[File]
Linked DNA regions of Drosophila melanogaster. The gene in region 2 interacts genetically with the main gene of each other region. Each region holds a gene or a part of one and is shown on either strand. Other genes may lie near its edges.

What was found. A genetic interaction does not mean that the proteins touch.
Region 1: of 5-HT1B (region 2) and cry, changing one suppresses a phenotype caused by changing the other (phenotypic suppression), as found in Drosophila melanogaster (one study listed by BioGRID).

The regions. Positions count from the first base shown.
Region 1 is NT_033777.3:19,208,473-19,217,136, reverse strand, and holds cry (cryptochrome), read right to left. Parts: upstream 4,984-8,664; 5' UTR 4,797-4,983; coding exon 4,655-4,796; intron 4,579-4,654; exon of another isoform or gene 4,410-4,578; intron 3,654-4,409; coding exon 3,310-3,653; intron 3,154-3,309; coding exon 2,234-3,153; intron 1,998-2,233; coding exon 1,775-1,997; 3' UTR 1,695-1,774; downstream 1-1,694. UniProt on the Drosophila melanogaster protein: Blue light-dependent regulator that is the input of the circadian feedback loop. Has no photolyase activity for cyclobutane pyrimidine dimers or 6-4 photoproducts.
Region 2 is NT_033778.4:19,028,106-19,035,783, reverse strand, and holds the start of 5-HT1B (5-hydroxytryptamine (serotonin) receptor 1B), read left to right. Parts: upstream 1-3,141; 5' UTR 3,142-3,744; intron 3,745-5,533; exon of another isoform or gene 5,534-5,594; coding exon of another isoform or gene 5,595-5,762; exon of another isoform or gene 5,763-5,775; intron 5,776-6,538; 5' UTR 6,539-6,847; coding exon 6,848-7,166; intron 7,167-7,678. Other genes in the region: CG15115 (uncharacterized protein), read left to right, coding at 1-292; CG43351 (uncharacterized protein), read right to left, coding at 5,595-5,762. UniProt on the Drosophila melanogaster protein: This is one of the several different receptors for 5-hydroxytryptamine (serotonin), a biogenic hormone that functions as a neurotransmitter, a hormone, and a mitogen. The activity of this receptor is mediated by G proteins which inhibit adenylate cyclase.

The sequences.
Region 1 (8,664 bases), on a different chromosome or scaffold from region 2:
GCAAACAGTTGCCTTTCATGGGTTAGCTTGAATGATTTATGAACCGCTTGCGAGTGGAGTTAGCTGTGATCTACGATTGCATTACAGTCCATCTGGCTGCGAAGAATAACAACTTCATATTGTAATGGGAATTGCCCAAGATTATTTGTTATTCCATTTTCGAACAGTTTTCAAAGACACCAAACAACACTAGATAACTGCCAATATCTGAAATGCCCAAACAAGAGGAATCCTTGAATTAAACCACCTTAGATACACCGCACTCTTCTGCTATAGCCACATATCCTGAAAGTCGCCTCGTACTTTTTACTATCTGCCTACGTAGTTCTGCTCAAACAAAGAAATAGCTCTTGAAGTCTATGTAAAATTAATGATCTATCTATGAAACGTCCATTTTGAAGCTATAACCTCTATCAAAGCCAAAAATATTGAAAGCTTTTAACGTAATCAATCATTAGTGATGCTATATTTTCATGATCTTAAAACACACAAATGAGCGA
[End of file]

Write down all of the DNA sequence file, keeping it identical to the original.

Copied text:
Linked DNA regions of Drosophila melanogaster. The gene in region 2 interacts genetically with the main gene of each other region. Each region holds a gene or a part of one and is shown on either strand. Other genes may lie near its edges.

What was found. A genetic interaction does not mean that the proteins touch.
Region 1: of 5-HT1B (region 2) and cry, changing one suppresses a phenotype caused by changing the other (phenotypic suppression), as found in Drosophila melanogaster (one study listed by BioGRID).

The regions. Positions count from the first base shown.
Region 1 is NT_033777.3:19,208,473-19,217,136, reverse strand, and holds cry (cryptochrome), read right to left. Parts: upstream 4,984-8,664; 5' UTR 4,797-4,983; coding exon 4,655-4,796; intron 4,579-4,654; exon of another isoform or gene 4,410-4,578; intron 3,654-4,409; coding exon 3,310-3,653; intron 3,154-3,309; coding exon 2,234-3,153; intron 1,998-2,233; coding exon 1,775-1,997; 3' UTR 1,695-1,774; downstream 1-1,694. UniProt on the Drosophila melanogaster protein: Blue light-dependent regulator that is the input of the circadian feedback loop. Has no photolyase activity for cyclobutane pyrimidine dimers or 6-4 photoproducts.
Region 2 is NT_033778.4:19,028,106-19,035,783, reverse strand, and holds the start of 5-HT1B (5-hydroxytryptamine (serotonin) receptor 1B), read left to right. Parts: upstream 1-3,141; 5' UTR 3,142-3,744; intron 3,745-5,533; exon of another isoform or gene 5,534-5,594; coding exon of another isoform or gene 5,595-5,762; exon of another isoform or gene 5,763-5,775; intron 5,776-6,538; 5' UTR 6,539-6,847; coding exon 6,848-7,166; intron 7,167-7,678. Other genes in the region: CG15115 (uncharacterized protein), read left to right, coding at 1-292; CG43351 (uncharacterized protein), read right to left, coding at 5,595-5,762. UniProt on the Drosophila melanogaster protein: This is one of the several different receptors for 5-hydroxytryptamine (serotonin), a biogenic hormone that functions as a neurotransmitter, a hormone, and a mitogen. The activity of this receptor is mediated by G proteins which inhibit adenylate cyclase.

The sequences.
Region 1 (8,664 bases), on a different chromosome or scaffold from region 2:
GCAAACAGTTGCCTTTCATGGGTTAGCTTGAATGATTTATGAACCGCTTGCGAGTGGAGTTAGCTGTGATCTACGATTGCATTACAGTCCATCTGGCTGCGAAGAATAACAACTTCATATTGTAATGGGAATTGCCCAAGATTATTTGTTATTCCATTTTCGAACAGTTTTCAAAGACACCAAACAACACTAGATAACTGCCAATATCTGAAATGCCCAAACAAGAGGAATCCTTGAATTAAACCACCTTAGATACACCGCACTCTTCTGCTATAGCCACATATCCTGAAAGTCGCCTCGTACTTTTTACTATCTGCCTACGTAGTTCTGCTCAAACAAAGAAATAGCTCTTGAAGTCTATGTAAAATTAATGATCTATCTATGAAACGTCCATTTTGAAGCTATAACCTCTATCAAAGCCAAAAATATTGAAAGCTTTTAACGTAATCAATCATTAGTGATGCTATATTTTCATGATCTTAAAACACACAAATGAGCGA